Jane Isaac’s new book, ‘Beneath the Ashes’ was published yesterday the 1st November 2016 by Legend Press. I am absolutely thrilled to be taking part in this blog tour to celebrate it. I have a guest post for all of you which Jane has very kindly written but first, here’s what the book is all about.
The floor felt hard beneath her face. Nancy opened her eyes. Blinked several times. A pain seared through her head. She could feel fluid. No. She was lying in fluid.
When a body is discovered in a burnt-out barn in the Warwickshire countryside, DI Will Jackman is called to investigate.
Nancy Faraday wakes up on the kitchen floor. The house has been broken into and her boyfriend is missing. As the case unravels, DI Jackman realises that nothing is quite as it appears and everyone, it seems, has a secret.
Can he discover the truth behind the body in the fire, and track down the killer before Nancy becomes the next victim?
Writing Through the Eyes of a Different Gender
When I started writing fiction, I kicked off with a female lead and my first two novels featured Detective Chief Inspector Helen Lavery. Writing through the eyes of another woman was almost like second nature. While Helen is very different from me, she is a working mother who juggles her home and work life balance. I could relate to that. I got to know her really well during the time we spent together and look forward to working with her again in future books.
With my third novel, I started a new series set in Stratford upon Avon featuring Detective Inspector Will Jackman and my latest release, Beneath the Ashes, is the second in this series. So, why the change?
It initially came about as a result of a conversation with my husband. As I was sitting at my PC, putting the finishing touches to my second book he came and leant over my shoulder one morning and said, ‘Do you think you can write a novel with a male lead?’ My reaction was immediate, ‘Of course, I can!’ He was teasing me really, the question tongue in cheek. But the challenge had been laid. I’d worked with peripheral male characters in the past, how hard could it be to work with a male lead?
It’s no secret that men and women think differently and act differently in certain circumstances. You don’t need to have read Men Are from Mars, Women Are from Venus to be aware of those distinctions. Then there are those little character traits: At a shop counter, a woman might delve into a handbag full of items to retrieve her purse to pay; a man might rummage through his trouser pocket or retrieve a wallet from the inside of his jacket. Huge generalisations, but while the physical differences between men and women are fairly obvious to see, some of the cognitive and behavioural differences are less so.
I need to get underneath the skin of a character, to think like they do, breathe the same air, bring them to life on the page. This is especially important for a lead – if they are not real to me, how can I expect them to become real to my readers? I’d already laid some ground rules: Will Jackman was a strong character, a former marine. He was also a father, a husband. But the question was – how would I climb into his head?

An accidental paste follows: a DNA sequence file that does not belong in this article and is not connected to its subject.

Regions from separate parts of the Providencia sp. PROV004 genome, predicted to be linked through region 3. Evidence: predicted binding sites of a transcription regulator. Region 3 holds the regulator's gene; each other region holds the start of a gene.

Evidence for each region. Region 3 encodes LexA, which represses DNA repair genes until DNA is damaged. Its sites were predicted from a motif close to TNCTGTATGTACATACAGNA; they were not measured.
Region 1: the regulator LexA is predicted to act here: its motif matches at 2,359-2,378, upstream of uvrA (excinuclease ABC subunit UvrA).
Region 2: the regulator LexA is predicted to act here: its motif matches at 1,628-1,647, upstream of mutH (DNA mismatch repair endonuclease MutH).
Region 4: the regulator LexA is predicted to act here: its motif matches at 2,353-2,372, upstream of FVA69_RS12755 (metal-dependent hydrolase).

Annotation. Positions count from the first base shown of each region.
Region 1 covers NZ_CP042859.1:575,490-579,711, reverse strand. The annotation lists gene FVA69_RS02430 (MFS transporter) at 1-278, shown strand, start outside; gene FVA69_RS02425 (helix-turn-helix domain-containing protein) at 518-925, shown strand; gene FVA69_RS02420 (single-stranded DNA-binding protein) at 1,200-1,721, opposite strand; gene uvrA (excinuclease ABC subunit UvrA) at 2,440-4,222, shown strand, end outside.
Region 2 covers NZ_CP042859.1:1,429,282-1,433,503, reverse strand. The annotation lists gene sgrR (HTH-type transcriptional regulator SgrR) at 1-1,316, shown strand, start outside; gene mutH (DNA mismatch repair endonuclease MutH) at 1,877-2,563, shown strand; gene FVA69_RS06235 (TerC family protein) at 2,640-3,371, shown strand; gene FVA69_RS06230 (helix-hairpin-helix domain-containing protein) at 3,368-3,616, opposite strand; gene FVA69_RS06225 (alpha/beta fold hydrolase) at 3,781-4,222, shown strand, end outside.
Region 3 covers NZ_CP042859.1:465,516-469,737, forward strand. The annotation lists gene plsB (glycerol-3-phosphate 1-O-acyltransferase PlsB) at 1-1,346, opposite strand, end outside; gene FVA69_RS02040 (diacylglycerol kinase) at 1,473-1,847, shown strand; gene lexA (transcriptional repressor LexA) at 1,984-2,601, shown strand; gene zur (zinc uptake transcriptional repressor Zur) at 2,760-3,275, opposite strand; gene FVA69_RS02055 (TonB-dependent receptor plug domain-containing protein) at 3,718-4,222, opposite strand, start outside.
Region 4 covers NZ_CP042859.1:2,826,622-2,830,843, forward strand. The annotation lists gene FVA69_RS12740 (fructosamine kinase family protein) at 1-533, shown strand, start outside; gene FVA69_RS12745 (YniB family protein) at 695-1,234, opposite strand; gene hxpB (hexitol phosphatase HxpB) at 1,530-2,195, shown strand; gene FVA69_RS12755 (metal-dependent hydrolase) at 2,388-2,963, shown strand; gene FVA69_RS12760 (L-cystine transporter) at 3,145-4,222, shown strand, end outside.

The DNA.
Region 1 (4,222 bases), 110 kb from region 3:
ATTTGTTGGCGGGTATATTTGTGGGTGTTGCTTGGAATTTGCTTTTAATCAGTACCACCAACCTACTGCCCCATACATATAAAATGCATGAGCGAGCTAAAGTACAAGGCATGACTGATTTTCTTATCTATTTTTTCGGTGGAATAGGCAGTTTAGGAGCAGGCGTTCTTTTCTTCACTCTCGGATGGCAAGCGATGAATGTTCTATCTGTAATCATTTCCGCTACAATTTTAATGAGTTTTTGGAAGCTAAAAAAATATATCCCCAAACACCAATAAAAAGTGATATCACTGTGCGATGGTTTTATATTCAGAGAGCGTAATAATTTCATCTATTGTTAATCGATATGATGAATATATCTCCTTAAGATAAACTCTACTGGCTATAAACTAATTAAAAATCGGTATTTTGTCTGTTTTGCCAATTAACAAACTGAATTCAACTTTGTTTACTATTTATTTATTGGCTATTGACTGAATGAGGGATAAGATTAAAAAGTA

First, I pulled on my favourite male fictional characters and analysed their behaviour; writing down the elements I liked and that fitted with what I was trying to achieve, disregarding the ones that didn’t. I considered the male influences in my own life: my father, my brothers, my husband and my friends. I spoke to a lot of serving police officers and detectives to see what their working/home life was like. And slowly the foundations of Jackman’s character were laid. But even then, as I was writing I was constantly saying to my husband, “How would you react to … What would you say to…” for validation that I’d got it somewhere near.
What was the result of my research? While Helen is a strong independent woman, she is no man in a skirt and is deeply passionate about the finding a result for victim’s family. Jackman is more single minded, less emotional, although you’d be wrong if you thought he saw the world as black and white. He’s a thinker and a feeler and there are definite elements of grey in his peripheral vision.
There is a lot of technology in modern day policing from CCTV cameras to mobile phones and tracking devices, to name but a few. Jackman embraces all of these, naturally, but he’s also a perceptive, seasoned detective: constantly reading body language, looking around him, picking up on those subtle little clues that many of the rest of us miss as daily life passes us by.
It took a while to become familiar with Will Jackman. In fact, it wasn’t until I was watching a film with my family one evening, not long after I’d completed the initial draft of the first novel in the series, Before It’s Too Late, when I found myself saying, ‘Jackman wouldn’t do that…’ My daughter immediately rounded on me, ‘You do know he’s not real, right mum?’ I allowed myself a wry smile. Because that’s where she was wrong. That’s the moment when I realised, he was finally real to me.
About Jane Isaac
Jane Isaac lives with her husband and daughter in rural Northamptonshire, UK where she can often be found trudging over the fields with her Labrador, Bollo. An Unfamiliar Murder, her first novel, marked the start of the DCI Helen Lavery series and was nominated as best mystery in the ‘eFestival of Words Best of the Independent eBook awards 2013.’ The follow up, The Truth Will Out, was nominated as ‘Thriller of the Month – April 2014’ by E-Thriller.com.
In June 2015, Jane released Before It’s Too Late, the first in the DI Will Jackman series set in Stratford upon Avon. Beneath the Ashes is the second in this series and May 2017 will see the release of the third, The Lies Within. Connect with Jane at www.janeisaac.co.uk.
‘Beneath the Ashes’ is available to buy from Amazon UK:-